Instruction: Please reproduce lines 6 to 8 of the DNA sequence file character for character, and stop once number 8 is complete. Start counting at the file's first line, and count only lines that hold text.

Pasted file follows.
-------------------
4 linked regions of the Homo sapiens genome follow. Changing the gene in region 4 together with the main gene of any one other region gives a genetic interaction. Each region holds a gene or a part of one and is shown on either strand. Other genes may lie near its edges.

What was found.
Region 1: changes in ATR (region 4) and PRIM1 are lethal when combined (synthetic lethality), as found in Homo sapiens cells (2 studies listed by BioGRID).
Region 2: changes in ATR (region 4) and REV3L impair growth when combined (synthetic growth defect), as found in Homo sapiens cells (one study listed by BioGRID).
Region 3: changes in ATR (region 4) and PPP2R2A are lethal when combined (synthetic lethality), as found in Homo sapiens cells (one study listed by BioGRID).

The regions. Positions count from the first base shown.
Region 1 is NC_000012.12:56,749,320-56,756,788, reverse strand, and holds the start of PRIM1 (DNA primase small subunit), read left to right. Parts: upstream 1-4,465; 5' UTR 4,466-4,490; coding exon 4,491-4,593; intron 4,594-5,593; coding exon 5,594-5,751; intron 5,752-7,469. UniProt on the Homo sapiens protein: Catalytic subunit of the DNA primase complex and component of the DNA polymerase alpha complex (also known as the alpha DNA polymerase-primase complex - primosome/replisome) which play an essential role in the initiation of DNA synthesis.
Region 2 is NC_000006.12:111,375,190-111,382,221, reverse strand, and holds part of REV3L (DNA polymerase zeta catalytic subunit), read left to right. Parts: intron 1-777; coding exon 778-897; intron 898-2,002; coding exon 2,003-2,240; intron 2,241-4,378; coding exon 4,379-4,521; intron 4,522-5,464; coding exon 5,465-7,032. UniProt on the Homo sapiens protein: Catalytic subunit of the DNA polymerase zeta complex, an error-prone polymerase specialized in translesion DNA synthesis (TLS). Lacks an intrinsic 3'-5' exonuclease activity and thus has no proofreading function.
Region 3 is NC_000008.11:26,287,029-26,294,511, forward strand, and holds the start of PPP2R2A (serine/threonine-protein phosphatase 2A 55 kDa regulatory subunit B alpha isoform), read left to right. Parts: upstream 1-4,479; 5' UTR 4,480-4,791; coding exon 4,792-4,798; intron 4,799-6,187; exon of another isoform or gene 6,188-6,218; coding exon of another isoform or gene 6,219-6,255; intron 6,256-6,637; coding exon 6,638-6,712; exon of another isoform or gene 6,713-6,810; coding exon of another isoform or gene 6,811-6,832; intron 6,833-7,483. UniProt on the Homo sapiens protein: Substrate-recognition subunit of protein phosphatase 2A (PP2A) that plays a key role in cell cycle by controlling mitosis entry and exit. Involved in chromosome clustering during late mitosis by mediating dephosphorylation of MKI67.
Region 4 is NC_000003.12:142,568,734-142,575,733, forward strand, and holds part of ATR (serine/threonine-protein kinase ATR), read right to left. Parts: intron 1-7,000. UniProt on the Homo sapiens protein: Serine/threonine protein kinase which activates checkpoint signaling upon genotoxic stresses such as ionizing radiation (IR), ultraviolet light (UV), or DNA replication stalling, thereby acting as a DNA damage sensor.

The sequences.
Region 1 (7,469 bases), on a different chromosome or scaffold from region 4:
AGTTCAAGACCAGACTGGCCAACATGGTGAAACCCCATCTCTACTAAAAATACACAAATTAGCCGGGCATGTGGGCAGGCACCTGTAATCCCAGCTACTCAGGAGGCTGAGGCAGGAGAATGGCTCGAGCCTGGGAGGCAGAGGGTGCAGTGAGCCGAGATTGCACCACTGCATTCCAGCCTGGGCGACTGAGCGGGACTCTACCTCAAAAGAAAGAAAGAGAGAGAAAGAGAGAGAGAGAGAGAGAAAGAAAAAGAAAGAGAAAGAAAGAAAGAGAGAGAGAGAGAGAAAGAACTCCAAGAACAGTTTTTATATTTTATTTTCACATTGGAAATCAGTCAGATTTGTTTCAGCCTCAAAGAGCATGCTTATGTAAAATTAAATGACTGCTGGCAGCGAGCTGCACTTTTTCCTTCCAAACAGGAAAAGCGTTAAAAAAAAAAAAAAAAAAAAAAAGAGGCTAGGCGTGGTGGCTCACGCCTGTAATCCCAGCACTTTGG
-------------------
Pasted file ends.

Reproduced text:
The regions. Positions count from the first base shown.
Region 1 is NC_000012.12:56,749,320-56,756,788, reverse strand, and holds the start of PRIM1 (DNA primase small subunit), read left to right. Parts: upstream 1-4,465; 5' UTR 4,466-4,490; coding exon 4,491-4,593; intron 4,594-5,593; coding exon 5,594-5,751; intron 5,752-7,469. UniProt on the Homo sapiens protein: Catalytic subunit of the DNA primase complex and component of the DNA polymerase alpha complex (also known as the alpha DNA polymerase-primase complex - primosome/replisome) which play an essential role in the initiation of DNA synthesis.
Region 2 is NC_000006.12:111,375,190-111,382,221, reverse strand, and holds part of REV3L (DNA polymerase zeta catalytic subunit), read left to right. Parts: intron 1-777; coding exon 778-897; intron 898-2,002; coding exon 2,003-2,240; intron 2,241-4,378; coding exon 4,379-4,521; intron 4,522-5,464; coding exon 5,465-7,032. UniProt on the Homo sapiens protein: Catalytic subunit of the DNA polymerase zeta complex, an error-prone polymerase specialized in translesion DNA synthesis (TLS). Lacks an intrinsic 3'-5' exonuclease activity and thus has no proofreading function.